What they do say is: she's too fat, she's too dark, they wish she'd dress up better, show her cleavage off more, trim her eyebrows, show her cleavage off less, grow her hair, wax her moustache, join a gym, smoke less, be cool and share a smoke.

Of course, they are stating a preference and what kind of a world do we want to live in if we can't let a human being state a preference? Besides, us women appreciate beauty too, don't we?  This Guy Vs. That Guy

I digress.

Point is, I wish this preference would be just that: a preference in a world of infinite choices. Just an opinion. Unfortunately, the 13yr old fat girl living inside has come to understand it as a form of 'quality control'. In fact, it's all so messed up that she can no longer tell the difference between a preference and QC.

Now, this pisses the 34yr old woman off. She thinks: I'm not an object dammit. I'm not on some assembly line! My whole is bigger and more complex than the sum of my parts. And 'preference'? Like seriously? There's no such thing as a preference anymore. You can sugarcoat the opinions all you like, boys & girls, but it will always be a bit like saying: "It's just that I don't like when a Dalit drinks from my well. Am I stopping her from going to Venkatachallapthyrajulu's watering hole? Hell no! Am I telling her not to hydrate herself? Hell-er no!"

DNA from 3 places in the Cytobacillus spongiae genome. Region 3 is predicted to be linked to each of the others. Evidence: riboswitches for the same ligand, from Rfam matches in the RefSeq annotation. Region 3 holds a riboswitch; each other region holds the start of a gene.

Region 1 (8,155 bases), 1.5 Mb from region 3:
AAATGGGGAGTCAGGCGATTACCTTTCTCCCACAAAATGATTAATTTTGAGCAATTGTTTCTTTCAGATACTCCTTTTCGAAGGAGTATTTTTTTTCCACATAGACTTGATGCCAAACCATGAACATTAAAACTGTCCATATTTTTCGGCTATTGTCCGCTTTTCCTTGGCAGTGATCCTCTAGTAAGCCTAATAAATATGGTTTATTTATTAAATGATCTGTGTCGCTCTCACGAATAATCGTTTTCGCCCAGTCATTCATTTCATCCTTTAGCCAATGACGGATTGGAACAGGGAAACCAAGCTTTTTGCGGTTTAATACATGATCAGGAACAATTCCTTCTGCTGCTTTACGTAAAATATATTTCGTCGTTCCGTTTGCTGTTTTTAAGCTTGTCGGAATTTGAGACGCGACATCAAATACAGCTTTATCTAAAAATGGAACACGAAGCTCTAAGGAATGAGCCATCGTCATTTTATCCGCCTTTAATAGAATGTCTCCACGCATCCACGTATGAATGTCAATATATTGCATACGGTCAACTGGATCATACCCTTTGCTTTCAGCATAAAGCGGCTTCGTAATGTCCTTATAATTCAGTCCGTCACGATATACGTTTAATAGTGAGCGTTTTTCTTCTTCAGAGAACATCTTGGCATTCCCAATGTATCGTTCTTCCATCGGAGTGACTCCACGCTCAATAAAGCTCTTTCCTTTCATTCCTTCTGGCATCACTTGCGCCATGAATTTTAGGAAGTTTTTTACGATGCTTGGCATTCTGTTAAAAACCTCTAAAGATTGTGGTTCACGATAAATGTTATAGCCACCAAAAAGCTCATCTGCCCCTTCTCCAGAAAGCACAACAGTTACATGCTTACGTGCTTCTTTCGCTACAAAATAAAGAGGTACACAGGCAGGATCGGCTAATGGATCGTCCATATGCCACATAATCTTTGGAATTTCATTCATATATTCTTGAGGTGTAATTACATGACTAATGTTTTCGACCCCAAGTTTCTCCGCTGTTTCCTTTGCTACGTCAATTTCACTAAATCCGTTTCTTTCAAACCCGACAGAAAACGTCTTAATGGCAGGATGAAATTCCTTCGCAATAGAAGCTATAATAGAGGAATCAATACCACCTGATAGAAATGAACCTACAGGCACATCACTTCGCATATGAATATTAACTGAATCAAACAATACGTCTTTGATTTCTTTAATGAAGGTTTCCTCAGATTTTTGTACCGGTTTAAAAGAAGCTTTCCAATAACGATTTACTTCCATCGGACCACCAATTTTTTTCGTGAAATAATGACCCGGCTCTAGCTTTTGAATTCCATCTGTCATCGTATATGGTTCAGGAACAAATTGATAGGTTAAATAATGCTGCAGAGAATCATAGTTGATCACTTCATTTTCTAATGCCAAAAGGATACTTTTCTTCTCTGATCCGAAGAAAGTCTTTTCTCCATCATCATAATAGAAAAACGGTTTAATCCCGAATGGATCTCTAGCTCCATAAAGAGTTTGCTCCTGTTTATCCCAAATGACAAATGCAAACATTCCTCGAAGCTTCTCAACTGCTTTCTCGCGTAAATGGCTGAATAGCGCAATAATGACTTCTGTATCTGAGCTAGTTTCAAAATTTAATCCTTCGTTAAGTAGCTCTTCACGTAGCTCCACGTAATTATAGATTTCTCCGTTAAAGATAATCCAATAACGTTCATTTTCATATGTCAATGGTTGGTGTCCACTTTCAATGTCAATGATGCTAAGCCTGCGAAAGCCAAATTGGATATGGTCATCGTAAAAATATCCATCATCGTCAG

Here's my politics (which, as we all know, is always personal): A 13yr old confused fat girl, who's been dealt with cruelly a LOT. And a pissed off 34yr old who has no patience for anyone telling her what constitutes 'beautiful'.

Even if that definition of beautiful implies not caring about being beautiful: like piling on truckloads of 'natural' makeup to look like you just fell out of bed.

So here's my two cents, fellas. Perhaps there will be a time in the future where we will not be asked to take a magnifying glass to each definition of female beauty. But today is not that day.

And I know it sucks, but if you could, just take a hit. Take one for the team.


Also read: Dark Spots and Confessions for a more nuanced explanation of the itch I was trying to scratch.

Saturday, January 18, 2014

Girl In Box